By Lena Klimkeit
It’s just as bleak in real life as it sounds in the books: cables hang from satellite dishes; the grey facades of the buildings look as if someone has given up trying to clean them.
Above the countless antennae on the rooftops, Mount Vesuvius rises up on one side and skyscrapers on the other.
Those who know the working class Naples neighbourhood of Rione Luzzatti are convinced that it is the setting of Elena Ferrante’s bestselling novel My Brilliant Friend and its sequels.
The Naples saga has made Ferrante into an international literary sensation, but her name is a pseudonym and it is still unclear who she really is.
The books are set in a neighbourhood that Ferrante calls Rione. The main protagonists are two girls, Elena and Lila, who grow up there during the 1950s. They go to school and experience conflicts and violence between the different families in the neighbourhood.
One leaves Rione behind, returning only for visits, while the other has to help her father in his shoemaker’s workshop from a young age, marries young and is then torn apart by work and family.
The novels moved 29-year-old Rione Luzzatti native Ottavio Sellitti, a photographer and literature expert, to begin examining his home in more depth.
He began photographing the neighbourhood and his photos are currently on display in Istituto Di Cultura in Berlin, where he now lives.
The photos give an insight into the world of Ferrante, whom some believe to be the Italian translator Anita Raja.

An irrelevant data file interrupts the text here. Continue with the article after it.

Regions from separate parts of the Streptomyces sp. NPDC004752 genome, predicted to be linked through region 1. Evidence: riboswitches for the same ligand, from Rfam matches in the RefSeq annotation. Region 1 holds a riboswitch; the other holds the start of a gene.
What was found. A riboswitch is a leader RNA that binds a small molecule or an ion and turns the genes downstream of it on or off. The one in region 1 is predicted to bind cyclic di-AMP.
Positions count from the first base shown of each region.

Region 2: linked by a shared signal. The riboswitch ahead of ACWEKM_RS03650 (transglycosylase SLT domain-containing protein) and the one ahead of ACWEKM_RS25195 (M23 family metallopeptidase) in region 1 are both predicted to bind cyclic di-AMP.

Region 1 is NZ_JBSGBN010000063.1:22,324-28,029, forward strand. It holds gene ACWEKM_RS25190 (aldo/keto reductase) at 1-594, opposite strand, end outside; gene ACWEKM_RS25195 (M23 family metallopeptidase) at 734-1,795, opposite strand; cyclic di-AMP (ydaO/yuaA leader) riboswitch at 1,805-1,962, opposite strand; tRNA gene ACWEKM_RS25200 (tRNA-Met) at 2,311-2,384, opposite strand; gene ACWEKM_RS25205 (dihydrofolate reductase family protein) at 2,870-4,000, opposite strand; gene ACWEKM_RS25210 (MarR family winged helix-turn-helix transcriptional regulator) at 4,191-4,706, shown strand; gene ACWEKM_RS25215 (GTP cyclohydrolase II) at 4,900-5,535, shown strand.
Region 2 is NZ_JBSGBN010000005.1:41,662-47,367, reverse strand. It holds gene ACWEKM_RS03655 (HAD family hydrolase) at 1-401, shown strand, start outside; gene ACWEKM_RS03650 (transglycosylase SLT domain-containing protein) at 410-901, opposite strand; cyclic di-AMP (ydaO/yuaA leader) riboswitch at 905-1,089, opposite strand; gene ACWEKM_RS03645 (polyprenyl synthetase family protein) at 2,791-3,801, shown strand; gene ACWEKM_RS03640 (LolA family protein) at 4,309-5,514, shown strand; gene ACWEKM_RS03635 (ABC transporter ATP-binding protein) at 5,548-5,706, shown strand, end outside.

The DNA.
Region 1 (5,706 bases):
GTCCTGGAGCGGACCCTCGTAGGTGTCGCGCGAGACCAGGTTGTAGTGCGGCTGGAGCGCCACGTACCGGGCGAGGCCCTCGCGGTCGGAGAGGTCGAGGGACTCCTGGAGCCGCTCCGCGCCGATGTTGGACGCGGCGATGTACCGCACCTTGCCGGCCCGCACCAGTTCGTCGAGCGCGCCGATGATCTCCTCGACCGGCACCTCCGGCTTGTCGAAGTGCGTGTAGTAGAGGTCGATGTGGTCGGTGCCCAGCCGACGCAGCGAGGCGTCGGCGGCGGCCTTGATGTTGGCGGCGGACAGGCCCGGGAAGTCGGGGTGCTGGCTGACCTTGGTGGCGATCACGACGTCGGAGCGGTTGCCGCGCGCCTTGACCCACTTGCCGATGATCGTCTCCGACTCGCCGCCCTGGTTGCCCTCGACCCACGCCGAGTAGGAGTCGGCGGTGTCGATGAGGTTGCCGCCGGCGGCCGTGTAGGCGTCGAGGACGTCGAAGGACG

There’s the Stradone, a 1.5-kilometre-long street, once lined with trees, which links Rione Luzzatti to the central station. And there are the factories and markets, most of which are now empty.
“But lots of things remain as they were before,” says Sellitti. The entrances to tunnels are as dark as Ferrante describes them. And the low, grey houses are there too, as well as the library, where Lila, ever hungry for knowledge, borrows her books.
Sellitti’s grandmother Concetta still lives in Rione Luzzatti. In her apartment, she lays out coffee and sfogliatelli, a traditional Neapolitan pastry.
Like Lila, she married the son of the owner of a salumeria, a delicatessen specialising in salami. When she talks about the neighbourhood, you can hear the sobering tones which characterize Ferrante’s writing.
“After the war it was really clean here. The streets weren’t full of cars like today,” she says. “Back then, people longed for wealth. Now we have wealth, but not like earlier.”
There’s not a lot left of the dreams people had during Italy’s economic miracle in the late 1950s and early 1960s.
From the Sellittis’ roof terrace, the glass skyscrapers are easy to see, and are perhaps what Ferrante meant when she wrote about the “symbol of a bright future.”
Even if there isn’t an equivalent in Naples for every place mentioned in Ferrante’s books, her readers will nevertheless find the traces of many of them.
The New York Times once wrote that her books were a sort of guide which could help tourists not with the city’s sights, but rather with its social, economic and geographic divisions.
The observation has been recognised by tour guides and hotels, which now offer tours inspired by Ferrante - taking in everything from Rione Luzzatti itself to the city’s Piazza Garibaldi central square.
Sellitti believes Ferrante’s novels are a lot more than just a Naples saga. The life that she describes in Rione, shaped as it is by violence, conflicts and rivalries as well as the hopes of Elena and Lila, represents life in all corners of the world, he says.
“These stories could take place anywhere,” he says. “It could be yours or mine. On the peripheries of Paris and Berlin, the same relationships and contradictions exist as here.” – DPA
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